I need a little feedback on why an approach didn’t work. Ultimately, I did something else that worked out, but this is still bugging me.
I have a CGridView with dynamic columns starting with the current year (2011) through some maximum year. It’s basically a sparse pivot table. To compute the cell values, I created a helper function in the view. I also created an array in the view called $agg to store the sum based on the year. (e.g. $agg, $agg,…). I tried to pass the array by reference to the helper function, and within the function, I’d update the array. In the footer, I called a separate function to retrieve the appropriate $agg. I couldn’t get it to work. No errors and no values. In reviewing it, I’m wondering if creating $agg within the controller and passing it to the view would have made a difference. It is also very possible that I screwed up something and just didn’t see it.
Note: Because I generated $columns dynamically and passed it to the CGridView, I ended up extending CDataColumn so that footer cells would accept single quoted expressions (similar to a column’s ‘value’=>‘expression’).
Any thoughts, insights, etc. are greatly appreciated.
A view file doesn’t represent any class or struct. It’s a code fragment which a corresponding controller includes in some method(s). So your $agg in your view file is a local variable that has a limited scope in the method that includes the view file.
Creating a variable and a calculating function in the controller would do the job.
Thanks for the input. From your response, I’m not sure if you misread my post. You mention the method that includes the view file. $agg and the method are both in the view file. In fact, the method works as far as setting a computed value for columns. It only fails on the part where it references $agg. Passing by reference “should” bypass the scope issue. I guess in the scheme of things, it doesn’t matter. It’s just going to bug me.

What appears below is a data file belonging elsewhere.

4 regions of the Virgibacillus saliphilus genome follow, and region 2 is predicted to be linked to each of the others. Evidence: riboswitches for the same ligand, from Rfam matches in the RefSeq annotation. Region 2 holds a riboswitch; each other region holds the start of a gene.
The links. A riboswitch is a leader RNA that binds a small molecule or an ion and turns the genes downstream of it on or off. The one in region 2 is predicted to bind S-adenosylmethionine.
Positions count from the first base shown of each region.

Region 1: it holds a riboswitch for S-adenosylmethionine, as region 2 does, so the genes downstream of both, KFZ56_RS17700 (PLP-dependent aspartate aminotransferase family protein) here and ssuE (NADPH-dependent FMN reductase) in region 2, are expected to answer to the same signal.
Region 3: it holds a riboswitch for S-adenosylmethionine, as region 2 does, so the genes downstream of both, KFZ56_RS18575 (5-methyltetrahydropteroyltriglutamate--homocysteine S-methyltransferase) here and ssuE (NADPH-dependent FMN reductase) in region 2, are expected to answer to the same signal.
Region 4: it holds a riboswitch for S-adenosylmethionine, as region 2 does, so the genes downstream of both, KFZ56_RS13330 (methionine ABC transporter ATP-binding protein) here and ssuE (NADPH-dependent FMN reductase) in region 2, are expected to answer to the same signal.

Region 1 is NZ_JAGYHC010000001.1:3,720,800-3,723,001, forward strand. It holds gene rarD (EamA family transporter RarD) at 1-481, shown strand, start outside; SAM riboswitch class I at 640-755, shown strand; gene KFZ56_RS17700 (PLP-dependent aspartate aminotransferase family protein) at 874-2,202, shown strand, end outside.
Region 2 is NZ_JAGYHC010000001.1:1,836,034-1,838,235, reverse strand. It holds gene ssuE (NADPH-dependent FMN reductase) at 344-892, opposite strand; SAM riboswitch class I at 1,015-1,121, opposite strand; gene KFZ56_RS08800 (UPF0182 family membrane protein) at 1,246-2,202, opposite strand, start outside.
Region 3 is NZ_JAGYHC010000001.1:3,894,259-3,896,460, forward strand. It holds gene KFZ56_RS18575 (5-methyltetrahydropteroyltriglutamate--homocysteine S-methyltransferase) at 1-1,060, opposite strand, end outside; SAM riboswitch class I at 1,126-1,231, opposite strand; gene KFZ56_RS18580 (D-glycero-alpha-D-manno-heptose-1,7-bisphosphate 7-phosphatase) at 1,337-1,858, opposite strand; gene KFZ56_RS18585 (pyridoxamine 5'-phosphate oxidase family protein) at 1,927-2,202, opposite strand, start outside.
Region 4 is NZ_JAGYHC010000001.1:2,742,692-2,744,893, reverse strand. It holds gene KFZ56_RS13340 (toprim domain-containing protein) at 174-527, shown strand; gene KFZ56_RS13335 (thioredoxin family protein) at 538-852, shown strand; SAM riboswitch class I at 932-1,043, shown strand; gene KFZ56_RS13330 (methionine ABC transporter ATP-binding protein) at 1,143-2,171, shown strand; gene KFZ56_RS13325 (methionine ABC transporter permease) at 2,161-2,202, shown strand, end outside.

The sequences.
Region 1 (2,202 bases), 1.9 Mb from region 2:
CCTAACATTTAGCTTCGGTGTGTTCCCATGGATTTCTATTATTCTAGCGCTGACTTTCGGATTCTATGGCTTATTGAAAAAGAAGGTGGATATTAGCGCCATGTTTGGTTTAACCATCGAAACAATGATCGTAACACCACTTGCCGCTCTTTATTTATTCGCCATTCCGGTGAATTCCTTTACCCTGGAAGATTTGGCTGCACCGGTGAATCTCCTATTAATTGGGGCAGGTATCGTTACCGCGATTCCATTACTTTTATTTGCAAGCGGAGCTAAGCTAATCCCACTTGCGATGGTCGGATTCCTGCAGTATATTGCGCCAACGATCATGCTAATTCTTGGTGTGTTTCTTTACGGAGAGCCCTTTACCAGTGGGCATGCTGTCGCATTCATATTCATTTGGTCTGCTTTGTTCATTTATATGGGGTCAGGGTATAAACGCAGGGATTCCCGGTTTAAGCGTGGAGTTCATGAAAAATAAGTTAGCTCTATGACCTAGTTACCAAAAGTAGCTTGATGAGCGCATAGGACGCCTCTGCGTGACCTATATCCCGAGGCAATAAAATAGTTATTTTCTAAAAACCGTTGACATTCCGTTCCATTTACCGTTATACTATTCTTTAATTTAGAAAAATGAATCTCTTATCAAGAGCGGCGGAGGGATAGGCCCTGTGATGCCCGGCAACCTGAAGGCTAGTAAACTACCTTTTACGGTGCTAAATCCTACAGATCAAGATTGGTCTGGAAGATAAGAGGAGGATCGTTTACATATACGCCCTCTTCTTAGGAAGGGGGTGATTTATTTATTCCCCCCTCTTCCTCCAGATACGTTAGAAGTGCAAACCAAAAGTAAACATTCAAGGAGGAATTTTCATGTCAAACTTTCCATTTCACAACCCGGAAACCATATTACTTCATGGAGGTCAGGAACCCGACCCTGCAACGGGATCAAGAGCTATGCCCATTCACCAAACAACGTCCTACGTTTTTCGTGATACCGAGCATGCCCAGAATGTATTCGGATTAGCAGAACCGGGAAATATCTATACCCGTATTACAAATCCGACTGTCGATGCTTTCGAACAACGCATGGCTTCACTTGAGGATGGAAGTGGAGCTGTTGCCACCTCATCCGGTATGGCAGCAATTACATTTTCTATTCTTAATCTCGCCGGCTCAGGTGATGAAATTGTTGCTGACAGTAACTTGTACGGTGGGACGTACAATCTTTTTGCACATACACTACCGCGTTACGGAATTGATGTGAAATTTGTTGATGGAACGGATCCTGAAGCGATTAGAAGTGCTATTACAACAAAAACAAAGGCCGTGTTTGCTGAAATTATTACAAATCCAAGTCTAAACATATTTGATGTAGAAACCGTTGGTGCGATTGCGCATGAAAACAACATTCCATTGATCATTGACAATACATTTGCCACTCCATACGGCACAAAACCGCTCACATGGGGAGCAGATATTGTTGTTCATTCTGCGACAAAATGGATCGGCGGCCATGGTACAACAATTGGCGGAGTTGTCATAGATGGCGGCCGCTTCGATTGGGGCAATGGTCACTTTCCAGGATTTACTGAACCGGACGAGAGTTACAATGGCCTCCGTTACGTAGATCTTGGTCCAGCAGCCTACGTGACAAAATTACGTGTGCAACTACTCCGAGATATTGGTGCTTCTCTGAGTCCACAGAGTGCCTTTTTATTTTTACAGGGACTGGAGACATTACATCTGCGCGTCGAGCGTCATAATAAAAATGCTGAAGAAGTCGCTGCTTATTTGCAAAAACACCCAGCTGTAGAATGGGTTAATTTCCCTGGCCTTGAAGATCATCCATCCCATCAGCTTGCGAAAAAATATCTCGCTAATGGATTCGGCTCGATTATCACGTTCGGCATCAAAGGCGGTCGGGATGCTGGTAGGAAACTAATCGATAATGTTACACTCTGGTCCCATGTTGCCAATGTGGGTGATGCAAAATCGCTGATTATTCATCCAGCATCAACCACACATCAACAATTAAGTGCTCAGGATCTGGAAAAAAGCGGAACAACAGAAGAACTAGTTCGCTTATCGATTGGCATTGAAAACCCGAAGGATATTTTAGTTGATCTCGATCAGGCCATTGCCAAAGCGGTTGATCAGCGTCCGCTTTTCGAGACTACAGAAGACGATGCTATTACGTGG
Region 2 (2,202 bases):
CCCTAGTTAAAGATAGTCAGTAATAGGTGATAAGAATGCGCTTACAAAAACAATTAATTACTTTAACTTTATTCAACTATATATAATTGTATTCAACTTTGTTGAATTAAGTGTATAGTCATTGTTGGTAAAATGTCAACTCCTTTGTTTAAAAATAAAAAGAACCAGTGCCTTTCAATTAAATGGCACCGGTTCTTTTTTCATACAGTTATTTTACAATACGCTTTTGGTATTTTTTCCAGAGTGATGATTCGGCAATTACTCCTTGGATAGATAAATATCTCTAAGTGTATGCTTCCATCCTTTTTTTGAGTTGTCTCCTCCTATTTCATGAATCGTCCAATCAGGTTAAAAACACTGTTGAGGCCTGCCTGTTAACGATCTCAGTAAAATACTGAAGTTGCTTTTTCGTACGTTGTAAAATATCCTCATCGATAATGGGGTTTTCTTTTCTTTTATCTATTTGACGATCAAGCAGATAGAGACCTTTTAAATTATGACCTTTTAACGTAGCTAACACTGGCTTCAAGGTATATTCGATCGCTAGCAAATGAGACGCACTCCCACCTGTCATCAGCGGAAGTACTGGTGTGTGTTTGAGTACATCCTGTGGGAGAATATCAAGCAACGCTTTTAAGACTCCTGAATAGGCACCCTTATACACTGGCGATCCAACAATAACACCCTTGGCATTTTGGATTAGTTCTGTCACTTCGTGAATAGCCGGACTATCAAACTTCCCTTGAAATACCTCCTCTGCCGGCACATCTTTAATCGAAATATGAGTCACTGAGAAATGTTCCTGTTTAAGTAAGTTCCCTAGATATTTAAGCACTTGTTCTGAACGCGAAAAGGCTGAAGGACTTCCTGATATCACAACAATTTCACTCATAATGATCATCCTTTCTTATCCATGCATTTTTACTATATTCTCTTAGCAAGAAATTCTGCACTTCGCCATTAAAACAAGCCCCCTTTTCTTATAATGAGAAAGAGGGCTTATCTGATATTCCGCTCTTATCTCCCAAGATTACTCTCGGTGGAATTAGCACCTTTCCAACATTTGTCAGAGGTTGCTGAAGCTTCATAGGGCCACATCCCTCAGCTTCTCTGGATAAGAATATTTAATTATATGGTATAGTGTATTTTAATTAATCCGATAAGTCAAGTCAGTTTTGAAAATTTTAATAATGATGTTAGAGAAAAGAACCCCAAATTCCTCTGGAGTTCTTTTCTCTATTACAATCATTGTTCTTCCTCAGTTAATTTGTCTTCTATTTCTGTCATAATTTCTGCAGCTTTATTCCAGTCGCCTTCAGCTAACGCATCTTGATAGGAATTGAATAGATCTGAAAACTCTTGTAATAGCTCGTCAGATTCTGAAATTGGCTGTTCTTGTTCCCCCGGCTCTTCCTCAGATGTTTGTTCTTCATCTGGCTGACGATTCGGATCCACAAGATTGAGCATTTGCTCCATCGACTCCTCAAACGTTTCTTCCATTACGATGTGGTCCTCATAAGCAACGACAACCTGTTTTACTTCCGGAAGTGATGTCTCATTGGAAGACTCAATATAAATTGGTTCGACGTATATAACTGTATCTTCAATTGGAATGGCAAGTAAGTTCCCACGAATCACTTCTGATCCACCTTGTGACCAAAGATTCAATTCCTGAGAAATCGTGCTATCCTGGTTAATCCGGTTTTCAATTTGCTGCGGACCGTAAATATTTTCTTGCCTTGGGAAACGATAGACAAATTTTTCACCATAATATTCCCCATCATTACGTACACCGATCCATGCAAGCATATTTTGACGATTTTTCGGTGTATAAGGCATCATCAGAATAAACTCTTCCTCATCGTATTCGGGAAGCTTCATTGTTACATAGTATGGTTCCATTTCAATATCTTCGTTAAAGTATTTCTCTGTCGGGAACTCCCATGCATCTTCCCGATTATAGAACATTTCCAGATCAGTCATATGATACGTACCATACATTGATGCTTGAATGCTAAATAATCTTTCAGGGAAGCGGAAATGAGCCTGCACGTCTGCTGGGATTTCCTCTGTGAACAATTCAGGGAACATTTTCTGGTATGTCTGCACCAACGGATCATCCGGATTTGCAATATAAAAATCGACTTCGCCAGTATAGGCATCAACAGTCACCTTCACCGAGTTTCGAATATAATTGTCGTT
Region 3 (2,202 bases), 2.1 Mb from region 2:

Ultimately, I decided to keep the controller slimmed down, so I created a class called Aggregate with static functions and a static variable ($agg).
I thought that when ‘value’=>‘expression’ is eval()ed somewhere in the codes for CDataColumn, the only variables that I can directly make use of are just 3: i.e. $this(CDataColumn instance), $row(row number), and $data(row contents). So I had to write ‘$this->grid->controller->’ and access the method in the controller.
The above works where computeStuff is a function defined locally within the view. You can also use: ‘MyController::mymethod($data)’. Since I can use a locally defined function, my assumption was that I could also use a locally defined variable.
I use this to set the value of the column and after extending CDataColumn, I also do the same thing in the footer. The class for extending CDataColumn is also included in the view file, since I don’t plan on using it anywhere else. If that changes, I’ll pull it out and put it in components.
Asgaroth, I’d have to recreate it to get the exact code. It really boils down to a question: Is it possible to define a local variable within a view file, and then pass that variable by reference to a local function being called in a column value? (i.e. ‘value’=>‘computeStuff(&$agg)’, )
I second softark in that only $this(CDataColumn instance), $row(row number), and $data(row contents). are available when evaluating the expression,
Anyway what you want might work, But having a function defined in the view is not very clear and correct IMO.
Since you don’t have a Model for this (which you should even if it is dynamic, thats what models are for, representing things) then you are better off creating the array in the controller, computing everything there including what you want to show in your footer and then send just variables to the view, remember that the view is only used for presentation purposes, and should no contain logic.
Asgaroth, I appreciate your input. I originally wanted the function in the view because in addition to computing a numeric value it wraps it in a DIV and other markup. It’s fairly small as functions go. As I mentioned, I actually ended up with an alternative solution that pulled everything out into a helper class for the calculations. There is a Model, but I don’t see the point in moving the construction of the dynamic columns (which are all computed values) into it. I do that in the controller and pass it to the view. You’d have to see the whole thing to get a good understanding. Remember, my original question was only asking about passing the variable by reference and why that didn’t work. The rest is just background.
I think there is a grey area when you’re returning markup from a function whether it is in the view, Model, or wherever. But that’s just my interpretation. You’ve probably done more of this than I have. I work for myself and this project is something I’ve wanted to build for a while. Part of what I’m doing is testing the limits of what I can and can’t do with the framework. If I need to refactor a bit later to clean things up, that’s fine.
– Sorry. Not true. See my earlier post. It’s easy enough to test.
Anyway, I think we’ve exhausted this discussion. Thanks again.